On the same day, Putin appointed a well-known but controversial media figure, Dmitry Kiselev, as the general director of the new organisation.
Mr Kiselev was placed on the EU's individual sanctions list in 2014 for being a "central figure of the government propaganda supporting the deployment of Russian forces in Ukraine", including false claims of US State Department involvement.
He is also known for his homophobic views, including saying gay people should be banned from being blood or organ donors.
"In case of car accidents, their hearts must be buried or burnt and never used to save someone's life," he told Russian TV show in 2012.
A few American media personalities, the most prominent being Larry King, have presented programmes on RT America's television network.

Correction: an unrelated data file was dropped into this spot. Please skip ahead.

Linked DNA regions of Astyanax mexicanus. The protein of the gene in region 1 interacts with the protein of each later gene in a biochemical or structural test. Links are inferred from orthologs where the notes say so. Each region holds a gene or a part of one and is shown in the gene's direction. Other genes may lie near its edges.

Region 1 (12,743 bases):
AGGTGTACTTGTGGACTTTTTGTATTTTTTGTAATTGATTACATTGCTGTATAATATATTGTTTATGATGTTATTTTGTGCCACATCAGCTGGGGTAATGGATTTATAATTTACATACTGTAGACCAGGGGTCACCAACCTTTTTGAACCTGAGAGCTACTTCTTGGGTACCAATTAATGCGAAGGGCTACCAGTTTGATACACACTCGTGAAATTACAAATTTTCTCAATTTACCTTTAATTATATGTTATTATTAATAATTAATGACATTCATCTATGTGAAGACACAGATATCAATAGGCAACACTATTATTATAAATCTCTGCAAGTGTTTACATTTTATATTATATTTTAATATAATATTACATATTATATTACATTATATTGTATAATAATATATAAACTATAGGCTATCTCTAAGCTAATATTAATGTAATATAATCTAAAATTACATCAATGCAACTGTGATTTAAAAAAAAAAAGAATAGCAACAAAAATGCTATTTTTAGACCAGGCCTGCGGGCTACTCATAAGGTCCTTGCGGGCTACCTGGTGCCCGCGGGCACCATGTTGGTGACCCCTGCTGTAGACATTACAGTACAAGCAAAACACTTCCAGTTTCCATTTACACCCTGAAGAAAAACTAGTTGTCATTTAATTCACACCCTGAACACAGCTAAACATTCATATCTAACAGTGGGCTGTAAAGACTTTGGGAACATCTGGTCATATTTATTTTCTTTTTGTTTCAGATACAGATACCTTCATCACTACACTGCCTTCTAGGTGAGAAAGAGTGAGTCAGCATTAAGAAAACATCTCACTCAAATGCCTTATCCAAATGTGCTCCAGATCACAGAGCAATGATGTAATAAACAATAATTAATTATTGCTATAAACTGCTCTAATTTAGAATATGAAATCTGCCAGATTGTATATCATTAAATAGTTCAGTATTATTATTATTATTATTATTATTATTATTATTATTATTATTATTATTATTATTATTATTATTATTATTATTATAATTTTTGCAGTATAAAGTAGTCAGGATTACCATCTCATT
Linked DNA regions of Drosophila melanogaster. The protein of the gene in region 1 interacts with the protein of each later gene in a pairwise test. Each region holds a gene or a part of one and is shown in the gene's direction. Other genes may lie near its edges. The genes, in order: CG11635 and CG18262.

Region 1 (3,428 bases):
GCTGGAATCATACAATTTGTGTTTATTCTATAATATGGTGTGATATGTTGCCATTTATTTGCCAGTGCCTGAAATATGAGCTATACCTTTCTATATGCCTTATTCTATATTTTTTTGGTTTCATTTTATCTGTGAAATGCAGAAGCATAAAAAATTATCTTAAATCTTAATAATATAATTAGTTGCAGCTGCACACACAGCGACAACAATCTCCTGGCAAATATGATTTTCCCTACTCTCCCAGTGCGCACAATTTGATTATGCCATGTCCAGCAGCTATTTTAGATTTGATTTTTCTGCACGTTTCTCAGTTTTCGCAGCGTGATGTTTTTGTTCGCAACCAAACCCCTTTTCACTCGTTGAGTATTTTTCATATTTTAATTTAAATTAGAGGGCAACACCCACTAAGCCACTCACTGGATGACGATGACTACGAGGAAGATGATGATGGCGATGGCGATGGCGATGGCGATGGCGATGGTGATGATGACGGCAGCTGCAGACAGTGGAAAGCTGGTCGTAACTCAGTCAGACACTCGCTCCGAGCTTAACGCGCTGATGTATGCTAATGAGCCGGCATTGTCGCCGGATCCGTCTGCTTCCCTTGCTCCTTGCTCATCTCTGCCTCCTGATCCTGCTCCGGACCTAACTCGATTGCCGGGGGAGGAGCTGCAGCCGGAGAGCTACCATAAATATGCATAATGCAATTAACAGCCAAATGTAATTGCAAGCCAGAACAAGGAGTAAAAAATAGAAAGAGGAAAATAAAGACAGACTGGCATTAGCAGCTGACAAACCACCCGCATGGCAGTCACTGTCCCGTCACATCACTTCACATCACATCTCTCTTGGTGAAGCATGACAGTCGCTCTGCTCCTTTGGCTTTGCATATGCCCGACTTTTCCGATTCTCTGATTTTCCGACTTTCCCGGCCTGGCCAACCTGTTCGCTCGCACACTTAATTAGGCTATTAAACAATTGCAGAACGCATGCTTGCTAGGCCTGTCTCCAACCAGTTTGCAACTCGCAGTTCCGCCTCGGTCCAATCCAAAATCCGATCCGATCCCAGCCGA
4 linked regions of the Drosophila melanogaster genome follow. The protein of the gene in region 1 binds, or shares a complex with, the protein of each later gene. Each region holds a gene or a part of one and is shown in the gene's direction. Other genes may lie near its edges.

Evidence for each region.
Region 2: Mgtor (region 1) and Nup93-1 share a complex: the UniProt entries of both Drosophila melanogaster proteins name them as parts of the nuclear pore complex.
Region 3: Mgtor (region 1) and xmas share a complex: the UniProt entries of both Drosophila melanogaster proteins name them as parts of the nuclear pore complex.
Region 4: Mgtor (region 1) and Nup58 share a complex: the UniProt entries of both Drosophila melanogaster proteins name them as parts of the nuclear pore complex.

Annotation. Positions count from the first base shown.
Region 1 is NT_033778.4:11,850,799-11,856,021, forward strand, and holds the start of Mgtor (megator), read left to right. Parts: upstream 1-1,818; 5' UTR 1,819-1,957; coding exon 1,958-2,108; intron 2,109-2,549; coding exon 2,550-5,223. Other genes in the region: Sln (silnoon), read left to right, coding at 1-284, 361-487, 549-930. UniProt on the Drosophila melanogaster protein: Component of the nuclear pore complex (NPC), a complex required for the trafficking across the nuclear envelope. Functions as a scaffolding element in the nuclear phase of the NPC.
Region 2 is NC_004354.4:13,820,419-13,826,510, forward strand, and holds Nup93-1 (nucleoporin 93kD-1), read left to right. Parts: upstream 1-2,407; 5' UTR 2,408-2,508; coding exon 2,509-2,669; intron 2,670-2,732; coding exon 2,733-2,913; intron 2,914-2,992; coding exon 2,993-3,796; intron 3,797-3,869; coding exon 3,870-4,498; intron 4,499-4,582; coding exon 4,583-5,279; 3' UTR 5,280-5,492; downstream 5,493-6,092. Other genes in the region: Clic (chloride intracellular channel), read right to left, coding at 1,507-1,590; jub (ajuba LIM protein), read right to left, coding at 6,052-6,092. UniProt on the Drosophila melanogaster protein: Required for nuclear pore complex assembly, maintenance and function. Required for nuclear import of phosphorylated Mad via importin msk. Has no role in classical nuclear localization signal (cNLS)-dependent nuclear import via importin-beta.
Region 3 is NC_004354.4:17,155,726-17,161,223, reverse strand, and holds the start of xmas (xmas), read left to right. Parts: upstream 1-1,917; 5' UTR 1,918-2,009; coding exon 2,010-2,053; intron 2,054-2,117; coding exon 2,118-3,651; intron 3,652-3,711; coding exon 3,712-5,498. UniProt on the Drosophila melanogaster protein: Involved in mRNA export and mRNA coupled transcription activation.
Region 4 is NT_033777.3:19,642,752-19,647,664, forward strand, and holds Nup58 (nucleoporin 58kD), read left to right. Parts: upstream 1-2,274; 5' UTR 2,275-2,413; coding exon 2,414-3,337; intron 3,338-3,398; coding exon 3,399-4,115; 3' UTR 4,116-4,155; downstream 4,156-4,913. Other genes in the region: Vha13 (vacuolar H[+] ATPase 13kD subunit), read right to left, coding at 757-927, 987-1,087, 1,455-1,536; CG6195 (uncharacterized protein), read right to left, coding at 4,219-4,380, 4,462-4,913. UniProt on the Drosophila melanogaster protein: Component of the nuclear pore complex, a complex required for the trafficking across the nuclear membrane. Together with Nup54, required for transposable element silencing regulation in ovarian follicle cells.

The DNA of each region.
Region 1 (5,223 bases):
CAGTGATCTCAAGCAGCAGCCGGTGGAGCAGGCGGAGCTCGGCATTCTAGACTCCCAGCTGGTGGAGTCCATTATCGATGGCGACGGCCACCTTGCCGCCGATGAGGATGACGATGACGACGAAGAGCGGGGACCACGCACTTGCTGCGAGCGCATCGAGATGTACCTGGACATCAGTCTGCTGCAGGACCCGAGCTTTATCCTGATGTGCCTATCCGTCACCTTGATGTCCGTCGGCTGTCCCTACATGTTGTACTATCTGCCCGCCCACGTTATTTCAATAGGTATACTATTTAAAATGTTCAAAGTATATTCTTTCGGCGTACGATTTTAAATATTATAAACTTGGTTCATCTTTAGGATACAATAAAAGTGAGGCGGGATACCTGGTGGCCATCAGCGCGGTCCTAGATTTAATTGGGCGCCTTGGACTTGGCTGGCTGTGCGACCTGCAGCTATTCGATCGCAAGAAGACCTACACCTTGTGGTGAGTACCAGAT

What's the evidence of their Russian government connections?
"The edge between journalism and propaganda is very thin, especially, if we are talking about the media which is founded by the government," says Lata Nott, the Newseum Institute's executive director.
"Not all materials of RT are propaganda, but it is very clear that they have only one angle and they have never criticised their own government."
RT's major problem, Nott says, "is lack of transparency regarding sources of their budgeting".
It is all very unclear.
RT uses production companies to produce content for an American audience. The company operates the same way in the UK.
The production company registered with the US government, T & R Productions LLC, is owned by Mikhail Solodovnikov. But a recent report by the Atlantic Council named two different production firms in the US, both owned by Russian-born businessman Alex Yazlovsky.